Global food and drink manufacturers should exploit the ‘superfood’ potential of ancient ingredients such as prickly pear cactus and chia seeds, known for their rich nutrient content and health-giving properties, says Mintel global food science analyst, Stephanie Pauk.
“Both chia and prickly pear have a unique opportunity to position themselves as the next big ‘it’ ingredient, given their health benefits and diversity of uses,” she said.
Penetration of chia seeds, in particular, has been growing over the last five years, Pauk explained, with a ten-fold increase in its use as a food and drink ingredient between 2009 and 2014.
“Around 55% of all food and beverage launches using chia seeds over the past five years occurred in 2013,” she said.
“North America saw the majority of chia seed food and drink launches in 2013, with 47% of launches in the US and 12% in Canada, compared to 18% in the Asia Pacific region and 11% in Europe.”
Of the chia products launched, 12% were within the beverage category, up from zero in 2009. Chia is used primarily in meal replacement beverages, juices, nectars and energy drinks.
Undesirable texture properties in some products have prevented more rapid expansion into mainstream markets and chia seeds are still only present in around 1% of product launches globally, says Pauk.
“Whole chia seeds in beverages can exhibit a slimy texture that may not be palatable for all consumers,” she said.
“Even with a beverage as familiar as orange juice, only 34% of US orange juice consumers buy orange juice with pulp, although blending chia seeds may be an appealing option.”
Prickly pear is also predominantly used in beverages. 57% of food and drink product launches containing prickly pair between 2009 and 2013 came in the beverage sector, with many launches in Mexico.
“Although fewer than 100 products have been launched globally with a prickly pear ingredient, the health benefits as well as the plant’s resilient nature make it a promising superfruit in the upcoming years, especially given the increasing number of droughts.”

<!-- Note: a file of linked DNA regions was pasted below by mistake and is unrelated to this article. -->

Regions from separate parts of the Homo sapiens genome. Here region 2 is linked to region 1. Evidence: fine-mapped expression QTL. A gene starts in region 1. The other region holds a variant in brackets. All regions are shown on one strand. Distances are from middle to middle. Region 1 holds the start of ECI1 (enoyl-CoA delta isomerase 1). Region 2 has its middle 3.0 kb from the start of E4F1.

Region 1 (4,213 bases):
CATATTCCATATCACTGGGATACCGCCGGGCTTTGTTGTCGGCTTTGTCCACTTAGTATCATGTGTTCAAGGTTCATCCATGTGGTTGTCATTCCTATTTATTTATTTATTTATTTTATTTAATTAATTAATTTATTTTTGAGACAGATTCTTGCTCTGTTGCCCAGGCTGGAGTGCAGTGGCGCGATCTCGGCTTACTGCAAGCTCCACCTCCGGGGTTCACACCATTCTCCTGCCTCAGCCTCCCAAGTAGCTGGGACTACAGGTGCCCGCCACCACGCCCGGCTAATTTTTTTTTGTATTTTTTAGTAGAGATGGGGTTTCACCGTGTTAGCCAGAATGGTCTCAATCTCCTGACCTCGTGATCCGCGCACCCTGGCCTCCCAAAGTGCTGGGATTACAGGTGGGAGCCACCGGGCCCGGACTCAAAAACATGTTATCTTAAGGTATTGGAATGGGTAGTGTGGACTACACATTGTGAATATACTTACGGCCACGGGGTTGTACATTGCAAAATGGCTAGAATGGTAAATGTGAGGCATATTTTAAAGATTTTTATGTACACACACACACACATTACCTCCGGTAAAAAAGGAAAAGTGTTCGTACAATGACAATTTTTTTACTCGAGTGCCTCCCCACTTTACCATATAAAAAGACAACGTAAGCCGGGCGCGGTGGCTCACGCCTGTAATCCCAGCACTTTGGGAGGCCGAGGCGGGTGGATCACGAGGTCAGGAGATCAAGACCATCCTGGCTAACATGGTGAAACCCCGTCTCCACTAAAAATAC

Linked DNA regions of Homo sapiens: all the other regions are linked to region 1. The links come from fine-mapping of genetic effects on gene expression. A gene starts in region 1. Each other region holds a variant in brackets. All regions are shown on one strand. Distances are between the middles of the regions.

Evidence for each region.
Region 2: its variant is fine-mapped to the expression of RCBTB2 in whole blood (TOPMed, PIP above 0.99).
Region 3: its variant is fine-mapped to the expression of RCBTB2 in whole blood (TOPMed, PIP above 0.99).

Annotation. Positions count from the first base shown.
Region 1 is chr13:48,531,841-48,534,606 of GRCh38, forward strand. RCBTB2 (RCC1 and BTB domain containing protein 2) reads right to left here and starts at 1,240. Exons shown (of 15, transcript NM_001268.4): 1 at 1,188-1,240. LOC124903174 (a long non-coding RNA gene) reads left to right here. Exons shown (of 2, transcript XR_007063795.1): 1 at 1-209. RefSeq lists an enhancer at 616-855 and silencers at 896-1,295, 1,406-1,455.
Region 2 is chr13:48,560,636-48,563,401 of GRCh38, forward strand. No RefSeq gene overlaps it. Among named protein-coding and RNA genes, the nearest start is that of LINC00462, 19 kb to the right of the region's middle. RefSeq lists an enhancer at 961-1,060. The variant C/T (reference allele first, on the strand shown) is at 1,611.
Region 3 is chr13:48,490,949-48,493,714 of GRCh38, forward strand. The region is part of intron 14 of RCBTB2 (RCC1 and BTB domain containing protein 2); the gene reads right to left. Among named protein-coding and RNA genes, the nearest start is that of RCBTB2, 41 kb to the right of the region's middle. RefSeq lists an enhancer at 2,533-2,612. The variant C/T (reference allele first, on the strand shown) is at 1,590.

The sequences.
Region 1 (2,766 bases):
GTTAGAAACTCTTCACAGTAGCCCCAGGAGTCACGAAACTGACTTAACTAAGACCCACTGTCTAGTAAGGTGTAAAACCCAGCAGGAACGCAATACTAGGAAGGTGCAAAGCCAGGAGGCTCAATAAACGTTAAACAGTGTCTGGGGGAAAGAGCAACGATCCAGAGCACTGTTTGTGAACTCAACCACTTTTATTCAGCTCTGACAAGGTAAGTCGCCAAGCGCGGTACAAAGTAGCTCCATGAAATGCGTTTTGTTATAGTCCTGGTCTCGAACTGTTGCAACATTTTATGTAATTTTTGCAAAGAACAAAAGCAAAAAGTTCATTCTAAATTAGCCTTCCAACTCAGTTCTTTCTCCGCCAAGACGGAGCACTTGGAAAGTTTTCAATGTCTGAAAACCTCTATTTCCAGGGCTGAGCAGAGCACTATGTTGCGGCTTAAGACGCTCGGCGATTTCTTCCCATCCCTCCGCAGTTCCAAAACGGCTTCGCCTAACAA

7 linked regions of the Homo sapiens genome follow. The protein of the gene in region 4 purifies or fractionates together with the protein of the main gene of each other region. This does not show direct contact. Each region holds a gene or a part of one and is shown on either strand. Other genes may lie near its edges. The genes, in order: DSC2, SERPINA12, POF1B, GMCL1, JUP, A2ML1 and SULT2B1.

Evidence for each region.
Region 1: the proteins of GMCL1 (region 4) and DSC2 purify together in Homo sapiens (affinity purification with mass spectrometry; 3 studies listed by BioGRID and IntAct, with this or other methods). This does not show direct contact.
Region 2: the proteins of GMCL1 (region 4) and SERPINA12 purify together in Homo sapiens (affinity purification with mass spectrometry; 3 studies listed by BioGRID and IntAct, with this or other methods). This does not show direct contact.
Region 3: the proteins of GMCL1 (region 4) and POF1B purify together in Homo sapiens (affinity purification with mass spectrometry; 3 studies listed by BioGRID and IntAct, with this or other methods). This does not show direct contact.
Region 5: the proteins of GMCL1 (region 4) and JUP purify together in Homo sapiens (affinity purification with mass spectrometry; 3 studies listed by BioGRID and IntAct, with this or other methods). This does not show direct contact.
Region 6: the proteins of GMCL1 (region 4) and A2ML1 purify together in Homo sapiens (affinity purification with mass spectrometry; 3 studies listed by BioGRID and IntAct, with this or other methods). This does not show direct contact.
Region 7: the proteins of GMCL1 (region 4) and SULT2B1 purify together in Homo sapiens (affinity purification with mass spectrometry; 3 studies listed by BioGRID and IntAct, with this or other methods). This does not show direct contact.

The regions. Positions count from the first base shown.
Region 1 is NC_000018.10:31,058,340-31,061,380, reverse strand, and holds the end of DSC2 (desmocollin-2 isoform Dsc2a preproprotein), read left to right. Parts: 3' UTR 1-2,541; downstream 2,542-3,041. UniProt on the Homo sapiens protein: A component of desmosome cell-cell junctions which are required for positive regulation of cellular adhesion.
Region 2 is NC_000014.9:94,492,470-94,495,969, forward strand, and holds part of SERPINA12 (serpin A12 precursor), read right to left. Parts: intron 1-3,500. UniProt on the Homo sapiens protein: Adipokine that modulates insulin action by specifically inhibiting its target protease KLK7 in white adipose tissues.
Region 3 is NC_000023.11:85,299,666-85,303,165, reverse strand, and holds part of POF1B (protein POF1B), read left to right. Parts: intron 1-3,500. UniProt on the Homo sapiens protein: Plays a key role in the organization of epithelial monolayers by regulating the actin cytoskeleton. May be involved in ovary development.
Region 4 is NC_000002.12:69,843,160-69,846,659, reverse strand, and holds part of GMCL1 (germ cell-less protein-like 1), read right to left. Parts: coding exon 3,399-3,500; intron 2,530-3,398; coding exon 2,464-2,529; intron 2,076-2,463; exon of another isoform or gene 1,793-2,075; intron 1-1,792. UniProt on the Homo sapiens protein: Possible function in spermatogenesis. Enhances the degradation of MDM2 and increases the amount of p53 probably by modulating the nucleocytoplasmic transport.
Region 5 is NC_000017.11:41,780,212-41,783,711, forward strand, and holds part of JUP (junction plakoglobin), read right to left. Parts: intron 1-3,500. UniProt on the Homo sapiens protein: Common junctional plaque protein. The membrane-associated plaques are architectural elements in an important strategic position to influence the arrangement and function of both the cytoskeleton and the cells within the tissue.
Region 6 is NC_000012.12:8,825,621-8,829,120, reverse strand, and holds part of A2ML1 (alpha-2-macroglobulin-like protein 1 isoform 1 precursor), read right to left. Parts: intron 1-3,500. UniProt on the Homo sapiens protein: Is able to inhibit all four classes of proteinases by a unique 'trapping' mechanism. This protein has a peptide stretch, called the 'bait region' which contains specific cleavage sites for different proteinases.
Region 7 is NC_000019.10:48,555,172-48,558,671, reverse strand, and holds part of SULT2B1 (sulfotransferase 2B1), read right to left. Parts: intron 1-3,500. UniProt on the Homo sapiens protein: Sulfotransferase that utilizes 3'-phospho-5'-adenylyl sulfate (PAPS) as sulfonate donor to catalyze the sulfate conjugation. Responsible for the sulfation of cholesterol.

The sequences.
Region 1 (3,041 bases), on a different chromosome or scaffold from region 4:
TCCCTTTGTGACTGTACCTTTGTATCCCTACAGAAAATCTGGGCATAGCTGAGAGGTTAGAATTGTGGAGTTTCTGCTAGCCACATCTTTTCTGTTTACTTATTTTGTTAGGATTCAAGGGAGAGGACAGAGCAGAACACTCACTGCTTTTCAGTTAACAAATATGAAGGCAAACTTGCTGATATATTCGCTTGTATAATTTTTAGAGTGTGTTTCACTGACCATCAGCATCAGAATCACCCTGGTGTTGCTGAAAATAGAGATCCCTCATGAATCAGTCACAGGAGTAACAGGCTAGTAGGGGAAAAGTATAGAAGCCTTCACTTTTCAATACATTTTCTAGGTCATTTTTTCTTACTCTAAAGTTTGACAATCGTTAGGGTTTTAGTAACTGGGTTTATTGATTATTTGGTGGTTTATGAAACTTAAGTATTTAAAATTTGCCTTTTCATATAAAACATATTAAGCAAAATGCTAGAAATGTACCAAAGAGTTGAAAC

The natural health-giving properties of chia seeds give manufacturers the opportunity to include nutritional claims on products to increase their appeal among health-conscious consumers, said Pauk.
“With 65% of US consumers trying to include plenty of fibre into their diet, manufacturers could use chia’s high fibre content to help set it apart in beverages. Less than 1% of all beverages launched in 2013 used a high fibre claim.”
Pairing chia seeds with popular ancient grains, such as quinoa, amaranth and buckwheat – consumed by 44% of US consumers - would increase its profile and open the ingredient up to new markets, she continued.
“Using antioxidant-rich and often gluten-free ancient grains with chia seeds could strengthen the health and naturalness positioning of these products.”
Chia seeds are loaded with protein, fibre, minerals, antioxidants, and alpha-linolenic acid (ALA), while prickly pear can be applied to alleviate symptoms associated with blood pressure, ulcers, and fatigue.